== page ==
The 9-5 guide to back care
Around four out of every five adults will experience back pain during their lifetime. But how can we prevent problems, and retain healthy backs in our hectic lives?
Believe it or not back pain is the leading cause of long-term sickness in the UK. The NHS reported that back pain was responsible for more than 15 million lost work days in 2013/14.
Generally, the most common causes of back pain are strained muscles or ligaments, wear and tear, bad posture and stress. But whether in the office, the car or commuting, what are the best methods to prevent the intrusion of back pain?
At the desk
Office life demands that most of us sit for long periods in sedentary positions. No matter how good your posture and positioning, it is vital that you break-up long periods of sitting with regular breaks. The general consensus by health expertsis that sitting should be broken up with standing breaks every 30 minutes for 1 or 2 minutes.
Seating posture: Ensure the lower back is supported, whilst keeping knees slightly lower than the hips.
Screen position: The monitor should be about an arm’s length away, and the top of the screen at eye level.
Keyboard location: Keep wrists straight when typing, with elbows staying tucked in by the side of the body.
In the car
When sitting for long periods, there are a few things to be considered to improve the health of your spine.
To help maintain optimal support when you’re driving, the bottom of the spine should be positioned so it meets the back of the seat, and so to support the natural curvature of the spine.
The angle of the seat is also important. The base of the seat shouldn’t press against the back of the knees. Adjusting the seat forward to reduce the proximity to the pedals also helps to support and control spinal posture.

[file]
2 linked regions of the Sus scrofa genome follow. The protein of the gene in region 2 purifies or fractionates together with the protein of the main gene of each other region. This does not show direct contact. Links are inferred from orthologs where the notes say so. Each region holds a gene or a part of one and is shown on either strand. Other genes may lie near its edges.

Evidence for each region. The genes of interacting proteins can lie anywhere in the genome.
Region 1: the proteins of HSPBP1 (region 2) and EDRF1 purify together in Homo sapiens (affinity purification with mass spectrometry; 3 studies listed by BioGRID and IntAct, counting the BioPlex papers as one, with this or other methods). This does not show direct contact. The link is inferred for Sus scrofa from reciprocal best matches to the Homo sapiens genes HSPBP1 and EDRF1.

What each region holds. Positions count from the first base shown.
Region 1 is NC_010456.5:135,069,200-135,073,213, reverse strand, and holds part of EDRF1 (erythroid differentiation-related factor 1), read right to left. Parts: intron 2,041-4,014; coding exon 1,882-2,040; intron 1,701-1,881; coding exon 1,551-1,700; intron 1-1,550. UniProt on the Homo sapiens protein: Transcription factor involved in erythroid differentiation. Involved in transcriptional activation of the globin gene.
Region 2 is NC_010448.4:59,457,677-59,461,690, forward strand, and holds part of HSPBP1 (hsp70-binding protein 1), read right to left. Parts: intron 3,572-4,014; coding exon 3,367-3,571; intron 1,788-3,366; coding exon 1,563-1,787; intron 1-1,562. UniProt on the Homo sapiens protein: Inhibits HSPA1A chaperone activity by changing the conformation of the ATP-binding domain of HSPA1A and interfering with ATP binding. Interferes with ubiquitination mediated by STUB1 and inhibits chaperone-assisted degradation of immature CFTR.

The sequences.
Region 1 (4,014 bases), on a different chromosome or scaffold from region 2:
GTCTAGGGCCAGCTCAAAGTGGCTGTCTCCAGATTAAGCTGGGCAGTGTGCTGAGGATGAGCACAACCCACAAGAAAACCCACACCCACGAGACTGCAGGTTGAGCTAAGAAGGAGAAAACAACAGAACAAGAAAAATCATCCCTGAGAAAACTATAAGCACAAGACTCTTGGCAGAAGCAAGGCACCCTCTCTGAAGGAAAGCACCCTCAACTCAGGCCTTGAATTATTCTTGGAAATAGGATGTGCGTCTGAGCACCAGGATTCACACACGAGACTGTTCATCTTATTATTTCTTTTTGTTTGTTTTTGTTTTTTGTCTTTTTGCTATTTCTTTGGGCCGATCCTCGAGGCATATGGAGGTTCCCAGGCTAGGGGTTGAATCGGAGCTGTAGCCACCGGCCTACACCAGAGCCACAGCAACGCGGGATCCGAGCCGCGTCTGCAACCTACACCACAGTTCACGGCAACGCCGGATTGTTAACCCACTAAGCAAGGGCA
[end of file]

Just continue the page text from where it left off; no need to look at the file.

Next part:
On the commute
Those of us that travel on the tube know the strains that long periods of cramped standing can inflict on the back.
Maintaining a good balanced position when holding bags helps to even the load of extra weight, whilst imbalance can force extra muscle stress. Alternating arms regularly ensures that weight is equally distributed throughout the journey.
Choose supportive footwear to improve balance and comfort during prolonged travelling periods. And despite the delight in spotting a vacant seat, if you have been sitting down all day it is advisable to spend some of the journey home standing.
Good movement is key to a healthy spine.
Other Useful Information
What’s the difference between an osteopath and chiropractor?
If you’re wondering whether to choose a chiropractor, osteopath or a physiotherapist for your back pain, you might be surprised to learn the results can be very different. The difference between an osteopath and chiropractor might seem minimal but, look deeper into the methods they use and you’ll find out who is likely to be more effective in treating your pain.